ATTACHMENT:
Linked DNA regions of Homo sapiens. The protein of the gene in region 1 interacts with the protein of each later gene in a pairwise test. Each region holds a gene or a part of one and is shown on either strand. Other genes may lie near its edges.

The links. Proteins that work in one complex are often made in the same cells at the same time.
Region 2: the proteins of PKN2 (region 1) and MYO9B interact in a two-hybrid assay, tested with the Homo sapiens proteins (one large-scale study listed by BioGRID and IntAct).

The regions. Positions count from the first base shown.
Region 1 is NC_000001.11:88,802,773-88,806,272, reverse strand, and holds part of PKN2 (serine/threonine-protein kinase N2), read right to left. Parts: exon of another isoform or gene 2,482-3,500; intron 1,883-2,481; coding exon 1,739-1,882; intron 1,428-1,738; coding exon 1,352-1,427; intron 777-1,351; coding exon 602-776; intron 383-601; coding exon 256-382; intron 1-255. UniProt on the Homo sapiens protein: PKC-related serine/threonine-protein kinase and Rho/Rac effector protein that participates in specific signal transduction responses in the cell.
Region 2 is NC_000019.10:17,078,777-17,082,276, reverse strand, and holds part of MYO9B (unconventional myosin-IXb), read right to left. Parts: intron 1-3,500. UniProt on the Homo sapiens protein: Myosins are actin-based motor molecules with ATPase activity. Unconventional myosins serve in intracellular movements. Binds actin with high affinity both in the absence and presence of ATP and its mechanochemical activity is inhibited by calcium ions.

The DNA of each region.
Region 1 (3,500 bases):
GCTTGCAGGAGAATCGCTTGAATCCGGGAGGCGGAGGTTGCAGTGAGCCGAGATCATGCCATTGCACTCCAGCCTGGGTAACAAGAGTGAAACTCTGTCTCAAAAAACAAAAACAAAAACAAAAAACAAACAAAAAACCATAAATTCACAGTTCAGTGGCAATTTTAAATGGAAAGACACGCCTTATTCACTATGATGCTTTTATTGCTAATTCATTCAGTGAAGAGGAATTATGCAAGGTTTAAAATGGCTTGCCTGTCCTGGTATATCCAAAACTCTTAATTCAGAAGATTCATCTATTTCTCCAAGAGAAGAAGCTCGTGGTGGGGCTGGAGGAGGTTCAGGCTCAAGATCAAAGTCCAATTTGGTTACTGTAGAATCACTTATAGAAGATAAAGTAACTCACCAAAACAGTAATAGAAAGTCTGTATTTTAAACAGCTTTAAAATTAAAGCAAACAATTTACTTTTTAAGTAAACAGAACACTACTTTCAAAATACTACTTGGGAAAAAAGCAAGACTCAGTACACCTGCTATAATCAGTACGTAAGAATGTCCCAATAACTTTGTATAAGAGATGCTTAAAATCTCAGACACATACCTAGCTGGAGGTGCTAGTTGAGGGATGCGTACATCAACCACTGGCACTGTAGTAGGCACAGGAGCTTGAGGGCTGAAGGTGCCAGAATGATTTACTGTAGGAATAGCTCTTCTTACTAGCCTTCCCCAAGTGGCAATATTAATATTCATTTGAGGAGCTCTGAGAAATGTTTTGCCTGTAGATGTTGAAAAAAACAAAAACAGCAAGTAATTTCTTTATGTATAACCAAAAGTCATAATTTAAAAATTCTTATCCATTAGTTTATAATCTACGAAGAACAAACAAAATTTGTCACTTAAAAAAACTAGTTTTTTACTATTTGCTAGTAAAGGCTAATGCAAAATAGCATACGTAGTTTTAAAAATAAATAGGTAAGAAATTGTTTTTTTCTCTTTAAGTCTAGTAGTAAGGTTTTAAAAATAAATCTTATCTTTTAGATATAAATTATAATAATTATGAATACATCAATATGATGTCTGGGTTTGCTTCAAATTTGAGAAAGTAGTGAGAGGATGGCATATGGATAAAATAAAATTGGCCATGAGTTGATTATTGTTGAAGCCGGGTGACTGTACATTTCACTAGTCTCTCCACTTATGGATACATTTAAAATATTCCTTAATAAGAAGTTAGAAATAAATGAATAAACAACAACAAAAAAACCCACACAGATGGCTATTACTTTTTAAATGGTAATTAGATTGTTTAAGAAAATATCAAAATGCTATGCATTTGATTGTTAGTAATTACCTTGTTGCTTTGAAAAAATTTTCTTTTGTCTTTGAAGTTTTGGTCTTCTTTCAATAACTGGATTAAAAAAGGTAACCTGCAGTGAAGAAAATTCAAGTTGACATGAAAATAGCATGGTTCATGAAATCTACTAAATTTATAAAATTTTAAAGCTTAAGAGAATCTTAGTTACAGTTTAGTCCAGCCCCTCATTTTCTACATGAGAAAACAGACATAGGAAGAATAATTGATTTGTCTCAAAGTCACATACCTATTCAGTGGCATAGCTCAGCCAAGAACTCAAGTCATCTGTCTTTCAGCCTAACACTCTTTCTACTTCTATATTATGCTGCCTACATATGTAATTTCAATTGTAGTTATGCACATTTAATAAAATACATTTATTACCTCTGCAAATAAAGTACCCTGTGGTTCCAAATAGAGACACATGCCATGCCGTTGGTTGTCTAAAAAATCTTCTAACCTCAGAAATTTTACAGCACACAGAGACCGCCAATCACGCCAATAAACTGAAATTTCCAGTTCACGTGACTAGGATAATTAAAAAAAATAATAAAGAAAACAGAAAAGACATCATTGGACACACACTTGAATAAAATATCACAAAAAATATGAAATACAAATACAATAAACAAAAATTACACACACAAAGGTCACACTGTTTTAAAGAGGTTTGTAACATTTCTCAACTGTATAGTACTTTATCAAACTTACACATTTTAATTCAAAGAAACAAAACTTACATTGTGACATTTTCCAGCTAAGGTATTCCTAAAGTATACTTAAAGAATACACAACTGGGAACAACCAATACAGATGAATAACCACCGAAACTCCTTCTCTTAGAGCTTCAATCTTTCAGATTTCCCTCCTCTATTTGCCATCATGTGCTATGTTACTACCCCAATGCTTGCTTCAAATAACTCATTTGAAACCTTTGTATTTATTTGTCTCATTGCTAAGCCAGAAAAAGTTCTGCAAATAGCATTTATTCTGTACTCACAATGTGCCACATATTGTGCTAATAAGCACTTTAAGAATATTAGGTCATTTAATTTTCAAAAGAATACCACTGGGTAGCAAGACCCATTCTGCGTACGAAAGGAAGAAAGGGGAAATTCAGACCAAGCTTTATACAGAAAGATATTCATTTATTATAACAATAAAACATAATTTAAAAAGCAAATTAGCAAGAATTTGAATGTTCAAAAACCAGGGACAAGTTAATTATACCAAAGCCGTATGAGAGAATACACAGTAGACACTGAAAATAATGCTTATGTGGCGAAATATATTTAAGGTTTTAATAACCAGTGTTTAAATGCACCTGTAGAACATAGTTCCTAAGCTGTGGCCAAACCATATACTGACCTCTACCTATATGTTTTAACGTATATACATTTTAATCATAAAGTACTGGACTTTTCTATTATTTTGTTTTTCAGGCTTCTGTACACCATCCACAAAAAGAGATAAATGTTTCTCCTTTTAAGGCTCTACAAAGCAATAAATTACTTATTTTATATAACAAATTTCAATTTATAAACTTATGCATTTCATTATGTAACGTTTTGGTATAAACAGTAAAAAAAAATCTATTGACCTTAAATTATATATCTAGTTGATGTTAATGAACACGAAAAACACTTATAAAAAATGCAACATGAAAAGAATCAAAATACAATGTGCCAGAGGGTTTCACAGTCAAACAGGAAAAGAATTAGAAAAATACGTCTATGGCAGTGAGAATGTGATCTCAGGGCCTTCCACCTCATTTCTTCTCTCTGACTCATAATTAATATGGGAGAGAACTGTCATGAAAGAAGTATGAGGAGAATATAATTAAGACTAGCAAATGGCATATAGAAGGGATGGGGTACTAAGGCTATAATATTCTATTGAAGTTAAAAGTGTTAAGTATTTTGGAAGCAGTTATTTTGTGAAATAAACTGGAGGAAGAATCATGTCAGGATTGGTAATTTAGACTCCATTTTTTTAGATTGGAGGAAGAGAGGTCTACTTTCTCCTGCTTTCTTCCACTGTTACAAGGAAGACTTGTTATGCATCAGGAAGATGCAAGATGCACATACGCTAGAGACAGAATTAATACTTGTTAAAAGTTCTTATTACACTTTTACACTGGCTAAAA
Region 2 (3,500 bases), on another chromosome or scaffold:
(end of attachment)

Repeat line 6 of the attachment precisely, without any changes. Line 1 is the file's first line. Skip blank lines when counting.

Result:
Region 2 is NC_000019.10:17,078,777-17,082,276, reverse strand, and holds part of MYO9B (unconventional myosin-IXb), read right to left. Parts: intron 1-3,500. UniProt on the Homo sapiens protein: Myosins are actin-based motor molecules with ATPase activity. Unconventional myosins serve in intracellular movements. Binds actin with high affinity both in the absence and presence of ATP and its mechanochemical activity is inhibited by calcium ions.